Since dropping off my trusty new(ish) mountain bike, herein referred to as "White Lightenin'" (I know . . . just - I know . . .) for a tune-up, I've been using my road bike, Mike the Bike, and my own short stubby legs to get around. I biked a couple times to work (a 16 km round trip, plus another 2.5 km for dropping off/picking up my daughter at daycare), and another couple times I've opted to walk through the river valley (a 12 km round trip, plus the 2.5 km to daycare). Luckily, the weather's been holding out for this - it has been BEEEEAAAAUUUUUTIFUL the past few days! Even when it rains, the rain is short-lived and doesn't cloud the whole day with grey, dismal skies. There has been some intense wind here and there, sometimes gusting up to 40-60 km/hr, but I just try walking those days instead of biking and I barely notice it.
Even on the days that I haven't had to go into the university, I've made efforts to get out and do some biking or walking, just for the sake of getting some exercise and fresh air. In fact, I've made a deal with myself: I've put a moratorium on dieting - I am no longer allowing myself any kind of restriction, calorie counting, or food group limitations whatsoever, so I eat whatever I want whenever I want without handicap - with the understanding that I also exercise at least an hour a day, at least five days a week. This is my way of trying to break my lifelong cyclical habit of dieting and bingeing, then dieting more and bingeing again, etc. etc. If I can manage to break free of the scarcity model - i.e., eating as much as I can whenever I'm not dieting because I know I'm probably going to start severely restricting right away - perhaps I can start having a healthier relationship with food. I'm just over a week into this new experiment - I'll keep you posted how that turns out!!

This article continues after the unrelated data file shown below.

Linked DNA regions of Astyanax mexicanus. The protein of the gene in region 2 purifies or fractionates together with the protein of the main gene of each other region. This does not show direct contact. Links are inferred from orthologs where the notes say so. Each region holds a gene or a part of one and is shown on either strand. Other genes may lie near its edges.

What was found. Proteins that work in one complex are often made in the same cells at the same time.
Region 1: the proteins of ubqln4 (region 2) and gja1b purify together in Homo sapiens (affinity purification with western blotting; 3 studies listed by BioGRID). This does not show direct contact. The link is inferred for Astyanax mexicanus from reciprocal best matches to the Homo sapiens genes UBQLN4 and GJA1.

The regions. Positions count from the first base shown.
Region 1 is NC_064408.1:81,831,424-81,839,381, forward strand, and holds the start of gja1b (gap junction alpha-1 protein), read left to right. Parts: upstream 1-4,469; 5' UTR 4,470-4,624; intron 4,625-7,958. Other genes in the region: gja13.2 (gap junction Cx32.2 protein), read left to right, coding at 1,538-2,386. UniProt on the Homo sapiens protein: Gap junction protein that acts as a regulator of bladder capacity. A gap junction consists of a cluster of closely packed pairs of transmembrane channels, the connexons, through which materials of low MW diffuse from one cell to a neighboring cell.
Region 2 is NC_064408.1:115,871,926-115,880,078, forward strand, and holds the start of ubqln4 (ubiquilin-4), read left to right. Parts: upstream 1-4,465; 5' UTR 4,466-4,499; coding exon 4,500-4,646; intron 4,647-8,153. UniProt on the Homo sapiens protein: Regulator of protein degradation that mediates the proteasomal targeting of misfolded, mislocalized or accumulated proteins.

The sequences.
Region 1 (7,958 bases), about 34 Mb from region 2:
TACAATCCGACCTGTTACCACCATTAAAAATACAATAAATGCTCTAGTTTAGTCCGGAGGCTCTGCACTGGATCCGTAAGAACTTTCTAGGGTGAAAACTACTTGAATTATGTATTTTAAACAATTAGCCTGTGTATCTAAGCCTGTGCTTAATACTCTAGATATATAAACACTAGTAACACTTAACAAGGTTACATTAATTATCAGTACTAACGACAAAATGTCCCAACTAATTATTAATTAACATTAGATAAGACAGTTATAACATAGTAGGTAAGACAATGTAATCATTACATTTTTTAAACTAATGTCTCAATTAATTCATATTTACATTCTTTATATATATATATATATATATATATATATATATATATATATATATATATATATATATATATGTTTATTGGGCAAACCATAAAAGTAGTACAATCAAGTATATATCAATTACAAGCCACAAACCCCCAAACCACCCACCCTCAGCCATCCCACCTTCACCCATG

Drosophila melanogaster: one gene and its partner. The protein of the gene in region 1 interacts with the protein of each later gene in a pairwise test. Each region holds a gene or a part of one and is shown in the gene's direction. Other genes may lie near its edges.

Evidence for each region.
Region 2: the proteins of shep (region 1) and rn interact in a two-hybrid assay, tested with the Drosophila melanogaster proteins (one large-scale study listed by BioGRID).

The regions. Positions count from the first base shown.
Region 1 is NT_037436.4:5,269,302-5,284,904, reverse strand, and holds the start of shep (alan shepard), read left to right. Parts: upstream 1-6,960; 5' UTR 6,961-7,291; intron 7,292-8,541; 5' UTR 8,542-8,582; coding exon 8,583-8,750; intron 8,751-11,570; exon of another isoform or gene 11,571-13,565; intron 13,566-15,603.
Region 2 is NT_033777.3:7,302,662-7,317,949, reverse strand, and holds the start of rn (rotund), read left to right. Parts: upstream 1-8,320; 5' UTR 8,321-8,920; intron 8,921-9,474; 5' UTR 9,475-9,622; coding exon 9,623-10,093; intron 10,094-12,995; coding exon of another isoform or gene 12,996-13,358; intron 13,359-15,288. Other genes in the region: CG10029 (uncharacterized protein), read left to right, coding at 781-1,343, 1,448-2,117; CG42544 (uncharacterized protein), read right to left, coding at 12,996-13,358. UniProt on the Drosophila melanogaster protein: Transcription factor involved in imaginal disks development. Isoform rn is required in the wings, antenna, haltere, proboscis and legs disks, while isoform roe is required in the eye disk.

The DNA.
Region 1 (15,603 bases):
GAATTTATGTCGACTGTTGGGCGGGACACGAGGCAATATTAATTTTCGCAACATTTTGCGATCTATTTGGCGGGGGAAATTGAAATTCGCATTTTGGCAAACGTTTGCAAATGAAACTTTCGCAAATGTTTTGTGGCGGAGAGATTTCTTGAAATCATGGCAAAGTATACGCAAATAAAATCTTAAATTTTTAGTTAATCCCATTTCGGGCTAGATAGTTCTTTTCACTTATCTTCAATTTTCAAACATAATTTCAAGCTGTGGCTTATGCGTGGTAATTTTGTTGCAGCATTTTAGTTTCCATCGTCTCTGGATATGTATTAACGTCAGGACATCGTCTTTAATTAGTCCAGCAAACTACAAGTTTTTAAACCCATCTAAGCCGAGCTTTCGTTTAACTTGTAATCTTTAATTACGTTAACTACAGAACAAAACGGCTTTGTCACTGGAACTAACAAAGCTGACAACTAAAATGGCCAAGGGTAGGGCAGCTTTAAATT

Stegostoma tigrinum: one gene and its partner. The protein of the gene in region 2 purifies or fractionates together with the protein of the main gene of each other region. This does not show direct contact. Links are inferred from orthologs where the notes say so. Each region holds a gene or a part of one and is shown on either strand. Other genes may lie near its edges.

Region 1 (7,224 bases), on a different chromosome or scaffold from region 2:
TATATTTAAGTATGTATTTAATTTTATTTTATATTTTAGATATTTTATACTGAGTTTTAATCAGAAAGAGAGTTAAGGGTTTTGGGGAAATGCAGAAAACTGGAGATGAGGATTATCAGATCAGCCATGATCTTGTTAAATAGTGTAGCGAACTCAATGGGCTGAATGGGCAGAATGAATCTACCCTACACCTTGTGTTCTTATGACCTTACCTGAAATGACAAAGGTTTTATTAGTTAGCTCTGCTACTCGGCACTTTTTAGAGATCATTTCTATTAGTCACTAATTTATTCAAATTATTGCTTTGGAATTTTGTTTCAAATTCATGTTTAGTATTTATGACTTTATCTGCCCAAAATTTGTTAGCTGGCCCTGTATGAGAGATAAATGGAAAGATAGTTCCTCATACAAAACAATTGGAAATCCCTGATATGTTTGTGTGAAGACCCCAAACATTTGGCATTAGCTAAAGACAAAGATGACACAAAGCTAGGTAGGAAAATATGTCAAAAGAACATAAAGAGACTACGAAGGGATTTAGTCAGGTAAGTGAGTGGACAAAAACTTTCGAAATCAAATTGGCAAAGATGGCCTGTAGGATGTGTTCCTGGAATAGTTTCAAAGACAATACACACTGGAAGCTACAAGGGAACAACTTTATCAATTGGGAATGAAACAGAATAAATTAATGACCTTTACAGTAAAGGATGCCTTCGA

In the meantime, I'll continue making a concerted effort to exercise, and that means a whole lot of biking and walking whenever I can. Given the beautiful weather we've had lately, that's turning out to be quite a blessing. It's only when I'm outside enjoying the fresh air, taking in the scenery of our beautiful river valley or cruising through thoughtfully-designed established neighbourhoods in central and west Edmonton, that I fully appreciate the beauty therein. The hum of my tires on the pavement, the rhythmic beating of my heart and legs, the cool spring air breezing over my skin. "Beautiful," I say aloud under my breath. The parks, the beautiful old houses, the bright blue skies, the children playing on elaborate play structures in neighbourhood schools: "Just beautiful". It fills me with pleasure, appreciation, and great gratitude. This is living.
I don't get that in my car.